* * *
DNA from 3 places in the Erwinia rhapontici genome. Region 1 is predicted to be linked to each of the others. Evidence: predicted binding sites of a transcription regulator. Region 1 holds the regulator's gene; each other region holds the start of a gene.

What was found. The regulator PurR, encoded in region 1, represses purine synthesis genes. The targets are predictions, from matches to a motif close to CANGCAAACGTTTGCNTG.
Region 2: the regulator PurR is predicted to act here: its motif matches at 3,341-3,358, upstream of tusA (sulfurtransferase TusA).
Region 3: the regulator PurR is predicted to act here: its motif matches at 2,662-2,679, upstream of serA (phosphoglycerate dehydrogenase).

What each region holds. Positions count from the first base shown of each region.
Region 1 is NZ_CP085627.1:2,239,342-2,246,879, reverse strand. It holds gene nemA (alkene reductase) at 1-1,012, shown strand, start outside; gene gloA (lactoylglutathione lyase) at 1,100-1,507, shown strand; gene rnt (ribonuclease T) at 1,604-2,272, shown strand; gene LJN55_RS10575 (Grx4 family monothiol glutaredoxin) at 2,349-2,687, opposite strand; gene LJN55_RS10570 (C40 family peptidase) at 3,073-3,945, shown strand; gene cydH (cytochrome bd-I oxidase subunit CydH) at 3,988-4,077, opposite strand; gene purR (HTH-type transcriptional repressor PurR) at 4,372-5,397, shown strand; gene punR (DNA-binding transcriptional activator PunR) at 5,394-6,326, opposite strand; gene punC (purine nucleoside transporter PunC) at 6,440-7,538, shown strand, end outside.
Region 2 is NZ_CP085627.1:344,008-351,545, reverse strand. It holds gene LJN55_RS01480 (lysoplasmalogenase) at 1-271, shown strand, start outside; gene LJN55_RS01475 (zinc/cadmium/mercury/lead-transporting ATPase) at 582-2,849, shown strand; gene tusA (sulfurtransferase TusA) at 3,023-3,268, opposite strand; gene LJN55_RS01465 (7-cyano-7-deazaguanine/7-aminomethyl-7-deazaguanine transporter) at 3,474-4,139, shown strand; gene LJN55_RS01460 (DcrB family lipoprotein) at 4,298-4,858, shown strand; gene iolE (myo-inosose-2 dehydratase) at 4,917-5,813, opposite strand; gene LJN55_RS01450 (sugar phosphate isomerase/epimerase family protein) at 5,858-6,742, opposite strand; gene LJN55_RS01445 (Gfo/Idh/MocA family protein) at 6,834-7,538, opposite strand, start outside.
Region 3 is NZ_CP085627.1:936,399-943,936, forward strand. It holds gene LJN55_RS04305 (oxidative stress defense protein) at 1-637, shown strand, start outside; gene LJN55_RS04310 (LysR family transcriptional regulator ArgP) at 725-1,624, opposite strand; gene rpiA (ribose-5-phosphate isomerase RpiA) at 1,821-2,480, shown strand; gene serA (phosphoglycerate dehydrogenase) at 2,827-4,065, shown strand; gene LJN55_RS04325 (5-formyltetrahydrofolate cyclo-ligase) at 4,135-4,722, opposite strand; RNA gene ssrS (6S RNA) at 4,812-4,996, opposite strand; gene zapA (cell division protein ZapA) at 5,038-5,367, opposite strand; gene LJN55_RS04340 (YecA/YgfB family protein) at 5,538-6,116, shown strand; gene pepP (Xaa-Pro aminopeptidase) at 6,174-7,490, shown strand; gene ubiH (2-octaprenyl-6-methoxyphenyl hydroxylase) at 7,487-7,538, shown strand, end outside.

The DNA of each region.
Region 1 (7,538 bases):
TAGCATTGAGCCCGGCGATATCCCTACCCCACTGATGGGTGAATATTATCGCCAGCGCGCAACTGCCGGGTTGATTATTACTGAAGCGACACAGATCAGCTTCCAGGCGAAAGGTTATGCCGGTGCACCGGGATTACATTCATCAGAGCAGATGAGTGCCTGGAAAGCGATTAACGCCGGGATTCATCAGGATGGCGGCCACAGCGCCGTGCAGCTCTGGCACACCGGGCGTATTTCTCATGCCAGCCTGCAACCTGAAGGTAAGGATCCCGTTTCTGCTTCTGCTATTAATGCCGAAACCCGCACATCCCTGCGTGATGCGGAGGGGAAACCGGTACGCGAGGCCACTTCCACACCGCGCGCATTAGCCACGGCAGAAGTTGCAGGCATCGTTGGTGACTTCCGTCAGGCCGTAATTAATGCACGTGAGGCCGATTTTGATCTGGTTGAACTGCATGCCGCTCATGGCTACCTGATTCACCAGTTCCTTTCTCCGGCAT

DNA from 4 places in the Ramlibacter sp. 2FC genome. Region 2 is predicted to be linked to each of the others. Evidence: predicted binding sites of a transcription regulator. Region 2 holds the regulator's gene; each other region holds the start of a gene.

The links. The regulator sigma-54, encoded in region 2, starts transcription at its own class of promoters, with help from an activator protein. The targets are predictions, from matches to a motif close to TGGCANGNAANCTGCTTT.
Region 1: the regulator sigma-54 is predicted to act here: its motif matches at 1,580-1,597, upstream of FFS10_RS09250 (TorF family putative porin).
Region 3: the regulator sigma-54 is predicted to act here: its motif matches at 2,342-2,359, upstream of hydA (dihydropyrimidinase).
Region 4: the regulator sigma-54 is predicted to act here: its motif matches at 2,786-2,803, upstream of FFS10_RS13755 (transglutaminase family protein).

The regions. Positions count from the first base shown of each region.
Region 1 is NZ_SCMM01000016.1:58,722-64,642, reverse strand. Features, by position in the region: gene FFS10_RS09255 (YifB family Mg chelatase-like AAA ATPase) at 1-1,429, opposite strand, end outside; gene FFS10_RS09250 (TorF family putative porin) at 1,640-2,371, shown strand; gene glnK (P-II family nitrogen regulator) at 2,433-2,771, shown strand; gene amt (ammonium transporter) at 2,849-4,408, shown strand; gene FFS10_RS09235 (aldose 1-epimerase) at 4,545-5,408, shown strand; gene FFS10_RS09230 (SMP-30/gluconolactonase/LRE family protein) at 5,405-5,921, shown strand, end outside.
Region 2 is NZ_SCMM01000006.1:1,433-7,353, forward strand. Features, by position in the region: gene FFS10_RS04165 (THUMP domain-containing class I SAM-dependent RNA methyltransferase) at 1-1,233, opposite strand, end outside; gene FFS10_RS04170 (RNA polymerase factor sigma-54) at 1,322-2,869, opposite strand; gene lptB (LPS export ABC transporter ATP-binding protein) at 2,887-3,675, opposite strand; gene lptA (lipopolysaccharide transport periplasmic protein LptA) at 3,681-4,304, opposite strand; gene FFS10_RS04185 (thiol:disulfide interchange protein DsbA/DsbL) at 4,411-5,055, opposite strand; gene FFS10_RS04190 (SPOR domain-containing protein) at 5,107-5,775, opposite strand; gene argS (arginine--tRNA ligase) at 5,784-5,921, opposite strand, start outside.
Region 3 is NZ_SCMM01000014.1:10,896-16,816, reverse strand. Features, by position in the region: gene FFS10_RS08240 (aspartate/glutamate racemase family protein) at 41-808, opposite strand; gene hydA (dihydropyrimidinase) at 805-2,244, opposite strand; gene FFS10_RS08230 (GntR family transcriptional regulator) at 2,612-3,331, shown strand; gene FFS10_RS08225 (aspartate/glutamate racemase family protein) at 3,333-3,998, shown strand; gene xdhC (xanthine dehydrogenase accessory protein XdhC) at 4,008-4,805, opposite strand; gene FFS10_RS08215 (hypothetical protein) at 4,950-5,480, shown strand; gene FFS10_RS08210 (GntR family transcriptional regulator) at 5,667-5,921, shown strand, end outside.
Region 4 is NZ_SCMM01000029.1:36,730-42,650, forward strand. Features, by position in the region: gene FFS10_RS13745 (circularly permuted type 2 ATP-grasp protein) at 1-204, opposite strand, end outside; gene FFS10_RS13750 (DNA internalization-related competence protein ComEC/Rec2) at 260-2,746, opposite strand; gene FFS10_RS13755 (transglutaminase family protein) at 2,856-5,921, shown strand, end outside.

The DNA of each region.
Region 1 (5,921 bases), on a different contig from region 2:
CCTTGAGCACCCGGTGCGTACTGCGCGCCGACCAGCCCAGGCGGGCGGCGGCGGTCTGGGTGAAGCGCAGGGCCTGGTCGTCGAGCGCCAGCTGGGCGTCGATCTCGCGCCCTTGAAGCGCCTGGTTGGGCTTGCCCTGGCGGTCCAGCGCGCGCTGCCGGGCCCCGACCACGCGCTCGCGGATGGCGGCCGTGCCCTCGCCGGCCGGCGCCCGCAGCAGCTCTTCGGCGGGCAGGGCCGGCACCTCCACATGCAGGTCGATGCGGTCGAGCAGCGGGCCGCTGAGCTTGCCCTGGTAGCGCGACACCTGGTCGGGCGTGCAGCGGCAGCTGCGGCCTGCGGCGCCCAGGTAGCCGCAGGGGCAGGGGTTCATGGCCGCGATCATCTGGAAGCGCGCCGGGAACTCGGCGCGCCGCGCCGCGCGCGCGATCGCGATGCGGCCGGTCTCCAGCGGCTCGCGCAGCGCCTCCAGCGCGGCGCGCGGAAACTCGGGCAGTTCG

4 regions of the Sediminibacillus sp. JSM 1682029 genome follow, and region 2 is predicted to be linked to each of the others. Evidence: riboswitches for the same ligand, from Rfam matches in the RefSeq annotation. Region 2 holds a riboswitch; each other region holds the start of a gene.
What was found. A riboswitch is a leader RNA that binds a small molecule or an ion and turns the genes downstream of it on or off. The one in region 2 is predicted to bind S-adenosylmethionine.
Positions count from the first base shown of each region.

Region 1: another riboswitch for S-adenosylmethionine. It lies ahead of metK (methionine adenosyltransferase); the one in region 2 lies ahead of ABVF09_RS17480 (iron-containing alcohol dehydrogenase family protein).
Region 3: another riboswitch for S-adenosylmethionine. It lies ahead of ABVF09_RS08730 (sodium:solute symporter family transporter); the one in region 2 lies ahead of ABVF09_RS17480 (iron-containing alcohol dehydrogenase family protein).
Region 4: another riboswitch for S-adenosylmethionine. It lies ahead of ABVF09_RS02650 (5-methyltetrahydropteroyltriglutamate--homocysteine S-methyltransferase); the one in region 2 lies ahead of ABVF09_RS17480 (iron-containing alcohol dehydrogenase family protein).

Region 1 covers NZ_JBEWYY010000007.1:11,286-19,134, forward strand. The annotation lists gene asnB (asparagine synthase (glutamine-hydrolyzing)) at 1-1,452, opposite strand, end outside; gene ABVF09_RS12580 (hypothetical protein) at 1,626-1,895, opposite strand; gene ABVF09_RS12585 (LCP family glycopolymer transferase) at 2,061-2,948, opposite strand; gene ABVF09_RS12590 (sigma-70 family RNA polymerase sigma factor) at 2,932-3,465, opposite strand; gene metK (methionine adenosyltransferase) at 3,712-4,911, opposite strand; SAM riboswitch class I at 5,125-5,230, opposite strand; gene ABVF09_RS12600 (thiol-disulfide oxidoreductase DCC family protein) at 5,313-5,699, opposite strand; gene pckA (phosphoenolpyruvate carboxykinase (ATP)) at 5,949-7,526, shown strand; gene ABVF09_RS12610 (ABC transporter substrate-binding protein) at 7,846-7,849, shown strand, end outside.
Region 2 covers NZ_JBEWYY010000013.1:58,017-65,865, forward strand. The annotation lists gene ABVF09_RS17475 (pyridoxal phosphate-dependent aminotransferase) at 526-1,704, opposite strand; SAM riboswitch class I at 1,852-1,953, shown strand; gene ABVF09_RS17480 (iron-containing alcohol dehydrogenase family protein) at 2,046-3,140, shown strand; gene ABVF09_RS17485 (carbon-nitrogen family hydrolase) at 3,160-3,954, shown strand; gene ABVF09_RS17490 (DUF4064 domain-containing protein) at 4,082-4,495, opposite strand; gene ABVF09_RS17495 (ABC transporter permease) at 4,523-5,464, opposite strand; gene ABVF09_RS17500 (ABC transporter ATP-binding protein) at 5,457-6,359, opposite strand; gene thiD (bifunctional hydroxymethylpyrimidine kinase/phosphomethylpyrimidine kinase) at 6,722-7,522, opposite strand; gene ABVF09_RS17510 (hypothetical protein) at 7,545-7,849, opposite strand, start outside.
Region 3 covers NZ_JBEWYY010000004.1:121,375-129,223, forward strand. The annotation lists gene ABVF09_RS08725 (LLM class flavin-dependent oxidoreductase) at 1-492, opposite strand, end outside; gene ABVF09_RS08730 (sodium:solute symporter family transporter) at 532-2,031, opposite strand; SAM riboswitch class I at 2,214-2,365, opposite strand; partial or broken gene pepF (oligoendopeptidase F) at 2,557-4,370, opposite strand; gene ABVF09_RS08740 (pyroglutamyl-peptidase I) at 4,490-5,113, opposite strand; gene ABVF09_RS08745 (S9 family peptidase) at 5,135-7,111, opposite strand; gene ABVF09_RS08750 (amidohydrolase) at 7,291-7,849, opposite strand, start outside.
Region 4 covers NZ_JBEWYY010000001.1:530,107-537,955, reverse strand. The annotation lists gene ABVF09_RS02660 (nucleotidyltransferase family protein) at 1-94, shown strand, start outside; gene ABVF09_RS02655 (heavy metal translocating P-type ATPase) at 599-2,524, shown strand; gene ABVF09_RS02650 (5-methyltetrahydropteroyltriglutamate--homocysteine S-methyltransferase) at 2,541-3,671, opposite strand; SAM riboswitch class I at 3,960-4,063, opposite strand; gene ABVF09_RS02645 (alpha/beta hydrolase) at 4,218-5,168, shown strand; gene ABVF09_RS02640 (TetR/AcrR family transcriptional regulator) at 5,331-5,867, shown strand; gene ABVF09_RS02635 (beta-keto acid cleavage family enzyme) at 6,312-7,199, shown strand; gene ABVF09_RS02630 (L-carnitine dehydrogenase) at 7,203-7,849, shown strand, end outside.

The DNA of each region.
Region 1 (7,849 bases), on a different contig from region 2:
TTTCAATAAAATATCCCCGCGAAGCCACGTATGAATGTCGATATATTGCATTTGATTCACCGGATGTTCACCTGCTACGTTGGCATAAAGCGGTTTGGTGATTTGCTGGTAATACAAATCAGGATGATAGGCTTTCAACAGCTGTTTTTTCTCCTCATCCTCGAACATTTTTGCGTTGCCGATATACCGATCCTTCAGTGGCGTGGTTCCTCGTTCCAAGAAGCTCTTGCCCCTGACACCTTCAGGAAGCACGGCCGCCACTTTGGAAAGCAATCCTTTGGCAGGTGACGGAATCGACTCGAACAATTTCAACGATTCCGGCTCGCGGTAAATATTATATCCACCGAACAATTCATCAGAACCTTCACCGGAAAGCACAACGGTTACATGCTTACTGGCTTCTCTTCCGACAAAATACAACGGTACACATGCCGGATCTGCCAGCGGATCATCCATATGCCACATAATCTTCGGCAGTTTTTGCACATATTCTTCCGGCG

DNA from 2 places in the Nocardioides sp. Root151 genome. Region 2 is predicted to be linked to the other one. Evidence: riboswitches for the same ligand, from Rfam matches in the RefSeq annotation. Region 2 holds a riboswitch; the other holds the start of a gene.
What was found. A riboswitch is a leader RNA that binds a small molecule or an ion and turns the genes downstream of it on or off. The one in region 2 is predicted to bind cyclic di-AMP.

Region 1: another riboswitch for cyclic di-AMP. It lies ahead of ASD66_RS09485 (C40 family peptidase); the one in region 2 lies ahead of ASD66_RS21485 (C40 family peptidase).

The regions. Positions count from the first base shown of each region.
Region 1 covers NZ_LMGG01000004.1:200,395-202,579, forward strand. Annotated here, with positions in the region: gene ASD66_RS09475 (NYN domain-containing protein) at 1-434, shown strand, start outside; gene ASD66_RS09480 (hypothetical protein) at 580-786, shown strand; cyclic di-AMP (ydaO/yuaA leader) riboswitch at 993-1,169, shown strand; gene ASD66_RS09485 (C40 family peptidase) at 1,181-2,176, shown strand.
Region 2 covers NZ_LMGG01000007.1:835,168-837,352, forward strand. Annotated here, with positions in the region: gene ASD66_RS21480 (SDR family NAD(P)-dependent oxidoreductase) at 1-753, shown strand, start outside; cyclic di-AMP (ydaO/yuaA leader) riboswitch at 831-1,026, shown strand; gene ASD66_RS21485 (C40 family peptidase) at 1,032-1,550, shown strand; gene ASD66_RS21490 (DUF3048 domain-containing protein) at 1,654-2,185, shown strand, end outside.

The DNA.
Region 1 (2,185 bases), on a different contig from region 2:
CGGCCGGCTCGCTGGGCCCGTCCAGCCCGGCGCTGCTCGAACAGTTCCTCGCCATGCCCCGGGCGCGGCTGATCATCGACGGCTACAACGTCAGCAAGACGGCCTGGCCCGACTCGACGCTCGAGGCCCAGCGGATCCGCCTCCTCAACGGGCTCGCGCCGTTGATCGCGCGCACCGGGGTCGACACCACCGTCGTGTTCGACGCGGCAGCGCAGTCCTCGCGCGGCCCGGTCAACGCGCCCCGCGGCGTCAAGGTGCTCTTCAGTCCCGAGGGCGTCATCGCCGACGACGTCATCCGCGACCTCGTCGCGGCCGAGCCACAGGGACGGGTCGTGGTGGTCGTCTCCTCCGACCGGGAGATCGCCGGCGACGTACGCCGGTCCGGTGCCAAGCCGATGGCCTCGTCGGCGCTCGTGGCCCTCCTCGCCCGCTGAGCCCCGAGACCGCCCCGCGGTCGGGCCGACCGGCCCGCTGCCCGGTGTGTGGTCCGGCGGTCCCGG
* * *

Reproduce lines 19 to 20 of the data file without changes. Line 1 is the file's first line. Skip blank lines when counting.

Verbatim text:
Region 2 is NZ_SCMM01000006.1:1,433-7,353, forward strand. Features, by position in the region: gene FFS10_RS04165 (THUMP domain-containing class I SAM-dependent RNA methyltransferase) at 1-1,233, opposite strand, end outside; gene FFS10_RS04170 (RNA polymerase factor sigma-54) at 1,322-2,869, opposite strand; gene lptB (LPS export ABC transporter ATP-binding protein) at 2,887-3,675, opposite strand; gene lptA (lipopolysaccharide transport periplasmic protein LptA) at 3,681-4,304, opposite strand; gene FFS10_RS04185 (thiol:disulfide interchange protein DsbA/DsbL) at 4,411-5,055, opposite strand; gene FFS10_RS04190 (SPOR domain-containing protein) at 5,107-5,775, opposite strand; gene argS (arginine--tRNA ligase) at 5,784-5,921, opposite strand, start outside.
Region 3 is NZ_SCMM01000014.1:10,896-16,816, reverse strand. Features, by position in the region: gene FFS10_RS08240 (aspartate/glutamate racemase family protein) at 41-808, opposite strand; gene hydA (dihydropyrimidinase) at 805-2,244, opposite strand; gene FFS10_RS08230 (GntR family transcriptional regulator) at 2,612-3,331, shown strand; gene FFS10_RS08225 (aspartate/glutamate racemase family protein) at 3,333-3,998, shown strand; gene xdhC (xanthine dehydrogenase accessory protein XdhC) at 4,008-4,805, opposite strand; gene FFS10_RS08215 (hypothetical protein) at 4,950-5,480, shown strand; gene FFS10_RS08210 (GntR family transcriptional regulator) at 5,667-5,921, shown strand, end outside.